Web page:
Eighty introduced plants species were identified by Douglas Shire Biosecurity Working Group as current or potential pests to one or more of the various land uses in the Douglas Shire Council area.

Of these, the pest plants with the highest priority rating were included in Council’s Biosecurity Management Plan.

Weed of the Month | Elephanopus mollis (Tobacco weed)

Tobacco weed is widespread in coastal districts particularly along roadsides, pastures and areas of disturbance.

 Tobacco weed is a slender fast-growing herb up to 1.5m with rough/hairy oblong/oval leaves bunching at the base. The weed has small white flowers held in clusters at the end of upright stems. The leaves and stems are resinous and can irritate the skin.

Environmental Impacts
Tobacco weed can rapidly occupy disturbed and heavily grazed areas. Dense masses of seedlings smother grass. Tobacco weed prefers forest margins and road verges and can be highly competitive in production areas.

To learn more about Tobacco Weed:
View the QLD Government Tobacco weed Fact Sheet here
View the Council’s Biosecurity Tobacco weed Action Plan here

Contact DSC to report any suspect plants on 07 4099 9444

Do you know the difference between prohibited and restrictive plants? 

Prohibited Invasive Plants of Queensland

Under the Biosecurity Act 2014, certain species of invasive plants are listed as ‘Prohibited’ matter. It is an offence to deal with prohibited matter or fail to report its presence. Read more and view Queensland’s prohibited invasive plants Here.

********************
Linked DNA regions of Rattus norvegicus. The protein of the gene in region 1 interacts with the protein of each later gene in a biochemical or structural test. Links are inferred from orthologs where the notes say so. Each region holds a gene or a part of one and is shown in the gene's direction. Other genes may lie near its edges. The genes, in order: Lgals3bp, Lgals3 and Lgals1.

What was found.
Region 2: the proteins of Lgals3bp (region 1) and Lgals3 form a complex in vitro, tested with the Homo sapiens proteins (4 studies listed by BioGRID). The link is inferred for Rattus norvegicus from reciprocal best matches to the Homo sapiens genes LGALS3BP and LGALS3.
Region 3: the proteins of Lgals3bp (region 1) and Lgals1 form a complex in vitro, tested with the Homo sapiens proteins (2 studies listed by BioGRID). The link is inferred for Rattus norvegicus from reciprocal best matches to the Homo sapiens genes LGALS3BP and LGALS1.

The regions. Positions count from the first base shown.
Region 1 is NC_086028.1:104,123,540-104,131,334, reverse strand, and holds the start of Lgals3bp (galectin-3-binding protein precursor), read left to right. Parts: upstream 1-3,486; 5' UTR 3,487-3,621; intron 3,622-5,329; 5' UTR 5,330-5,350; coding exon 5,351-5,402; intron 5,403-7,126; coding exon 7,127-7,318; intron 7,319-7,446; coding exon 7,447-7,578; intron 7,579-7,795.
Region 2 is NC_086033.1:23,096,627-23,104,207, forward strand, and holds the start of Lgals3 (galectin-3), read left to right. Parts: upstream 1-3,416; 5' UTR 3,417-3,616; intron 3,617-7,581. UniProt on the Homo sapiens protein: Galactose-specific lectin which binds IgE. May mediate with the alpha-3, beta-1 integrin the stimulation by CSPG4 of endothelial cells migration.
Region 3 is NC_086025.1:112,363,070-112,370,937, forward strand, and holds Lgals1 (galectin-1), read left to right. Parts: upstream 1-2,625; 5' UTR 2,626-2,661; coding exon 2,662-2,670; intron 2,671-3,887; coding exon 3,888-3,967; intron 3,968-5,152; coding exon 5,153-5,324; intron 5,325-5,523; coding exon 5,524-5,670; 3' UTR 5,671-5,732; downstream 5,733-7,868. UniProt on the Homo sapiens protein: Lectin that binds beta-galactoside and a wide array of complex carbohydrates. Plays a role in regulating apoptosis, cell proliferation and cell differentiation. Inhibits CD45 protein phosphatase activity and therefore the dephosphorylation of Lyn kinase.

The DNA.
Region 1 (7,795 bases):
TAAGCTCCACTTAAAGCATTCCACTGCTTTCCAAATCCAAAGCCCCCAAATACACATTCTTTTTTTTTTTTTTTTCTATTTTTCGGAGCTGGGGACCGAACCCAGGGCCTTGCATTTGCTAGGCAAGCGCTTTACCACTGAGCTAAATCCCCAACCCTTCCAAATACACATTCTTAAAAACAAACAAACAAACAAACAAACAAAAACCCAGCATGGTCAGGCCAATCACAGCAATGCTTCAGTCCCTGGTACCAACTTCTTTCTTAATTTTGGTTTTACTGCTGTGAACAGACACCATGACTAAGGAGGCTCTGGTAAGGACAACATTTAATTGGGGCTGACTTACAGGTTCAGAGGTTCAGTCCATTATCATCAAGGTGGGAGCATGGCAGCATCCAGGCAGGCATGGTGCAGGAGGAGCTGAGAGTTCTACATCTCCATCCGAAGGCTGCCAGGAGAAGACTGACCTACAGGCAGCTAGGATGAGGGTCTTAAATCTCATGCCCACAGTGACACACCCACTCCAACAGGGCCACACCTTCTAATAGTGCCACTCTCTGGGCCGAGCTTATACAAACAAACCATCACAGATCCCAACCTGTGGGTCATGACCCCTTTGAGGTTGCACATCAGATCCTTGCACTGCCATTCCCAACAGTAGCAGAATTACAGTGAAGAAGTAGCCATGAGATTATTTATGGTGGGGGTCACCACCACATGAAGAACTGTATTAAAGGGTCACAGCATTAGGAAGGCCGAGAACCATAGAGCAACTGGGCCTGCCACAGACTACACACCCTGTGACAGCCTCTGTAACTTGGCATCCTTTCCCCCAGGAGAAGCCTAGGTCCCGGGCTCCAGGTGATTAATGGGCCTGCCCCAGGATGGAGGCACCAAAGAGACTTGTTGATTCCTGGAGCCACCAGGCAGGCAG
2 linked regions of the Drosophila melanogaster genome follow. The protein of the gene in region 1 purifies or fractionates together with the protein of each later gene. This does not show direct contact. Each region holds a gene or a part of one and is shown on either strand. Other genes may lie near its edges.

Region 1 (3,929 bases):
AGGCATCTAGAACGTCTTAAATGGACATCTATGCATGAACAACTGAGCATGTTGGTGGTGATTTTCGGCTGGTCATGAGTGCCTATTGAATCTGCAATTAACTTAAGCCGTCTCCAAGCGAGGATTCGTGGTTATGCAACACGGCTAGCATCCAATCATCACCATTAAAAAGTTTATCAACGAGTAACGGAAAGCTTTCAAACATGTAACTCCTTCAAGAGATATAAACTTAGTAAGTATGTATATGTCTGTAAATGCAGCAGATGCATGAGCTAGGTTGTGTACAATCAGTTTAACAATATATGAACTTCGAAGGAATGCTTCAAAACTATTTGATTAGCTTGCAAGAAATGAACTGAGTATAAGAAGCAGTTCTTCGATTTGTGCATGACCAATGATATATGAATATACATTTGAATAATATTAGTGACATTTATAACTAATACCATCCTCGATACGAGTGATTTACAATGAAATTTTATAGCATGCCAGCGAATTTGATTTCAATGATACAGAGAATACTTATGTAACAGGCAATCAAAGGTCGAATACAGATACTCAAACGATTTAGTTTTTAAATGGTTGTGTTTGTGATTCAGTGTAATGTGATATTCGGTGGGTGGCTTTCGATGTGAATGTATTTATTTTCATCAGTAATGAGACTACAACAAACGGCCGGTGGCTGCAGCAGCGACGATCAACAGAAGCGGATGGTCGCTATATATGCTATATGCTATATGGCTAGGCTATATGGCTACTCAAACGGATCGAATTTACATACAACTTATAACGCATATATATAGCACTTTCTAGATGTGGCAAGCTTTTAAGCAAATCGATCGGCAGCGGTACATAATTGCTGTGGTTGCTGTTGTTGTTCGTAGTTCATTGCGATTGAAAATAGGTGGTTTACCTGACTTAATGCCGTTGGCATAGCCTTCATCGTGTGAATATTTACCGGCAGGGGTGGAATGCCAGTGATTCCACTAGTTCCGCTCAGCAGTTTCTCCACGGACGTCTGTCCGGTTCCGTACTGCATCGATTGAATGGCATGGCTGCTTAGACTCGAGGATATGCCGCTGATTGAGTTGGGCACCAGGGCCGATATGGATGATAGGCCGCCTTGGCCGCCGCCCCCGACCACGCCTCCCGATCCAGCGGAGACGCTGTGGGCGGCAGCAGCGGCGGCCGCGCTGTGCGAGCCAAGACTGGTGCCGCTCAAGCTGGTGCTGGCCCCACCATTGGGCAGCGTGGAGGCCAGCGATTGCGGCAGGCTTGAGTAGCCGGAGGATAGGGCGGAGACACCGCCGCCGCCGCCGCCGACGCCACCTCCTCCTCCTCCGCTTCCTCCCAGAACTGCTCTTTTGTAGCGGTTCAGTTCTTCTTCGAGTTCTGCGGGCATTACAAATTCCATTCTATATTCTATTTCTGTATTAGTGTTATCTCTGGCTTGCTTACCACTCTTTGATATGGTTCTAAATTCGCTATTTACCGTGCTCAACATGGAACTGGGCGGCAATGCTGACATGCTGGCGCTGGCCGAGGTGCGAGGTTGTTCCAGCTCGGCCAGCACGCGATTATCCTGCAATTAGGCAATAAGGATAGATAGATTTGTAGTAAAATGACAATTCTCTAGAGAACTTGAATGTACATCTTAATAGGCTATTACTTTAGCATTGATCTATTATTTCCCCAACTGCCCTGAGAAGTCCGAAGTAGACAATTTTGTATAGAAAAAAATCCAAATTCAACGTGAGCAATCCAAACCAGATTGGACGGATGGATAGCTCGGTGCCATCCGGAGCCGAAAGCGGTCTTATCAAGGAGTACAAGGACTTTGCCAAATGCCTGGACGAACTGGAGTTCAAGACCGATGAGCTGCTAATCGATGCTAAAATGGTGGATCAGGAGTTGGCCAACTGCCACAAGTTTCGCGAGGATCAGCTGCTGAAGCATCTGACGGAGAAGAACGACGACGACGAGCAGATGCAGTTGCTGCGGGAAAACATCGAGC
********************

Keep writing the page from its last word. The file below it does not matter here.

Restrictive Invasive Plants of Queensland

Under the Biosecurity Act 2014, certain species of invasive plants are listed as ‘Restrictive’ biosecurity matter. Plants listed under restrictive biosecurity matter are categorised into 2, 3, 4 and 5. Each category have different restrictions based on the risk posed by that invasive plant. Read more about restrictive invasive plants of Queensland and view the categories Here.

Recommended Queensland Weed Identification App

The Weed Spotter App allows you to email photographs of plants to the Queensland Herbarium for identification. It has been developed to support the Weed Spotters Network, a joint project between the Queensland Herbarium, Biosecurity Queensland and local governments with funding support from the Land Protection Fund. The Weed Spotter app is now available for Android smartphones via the Google Play Store.

Learn more about the Weed Spotters App and how to use it here.

Apple’s iPhone users can simply use their camera to identify plants by following these steps:

  • Take a photo of the plant
  • Find the image image in your photo gallery
  • Select the “info” option on the bottom of the screen
  • Select “Look Up” – plant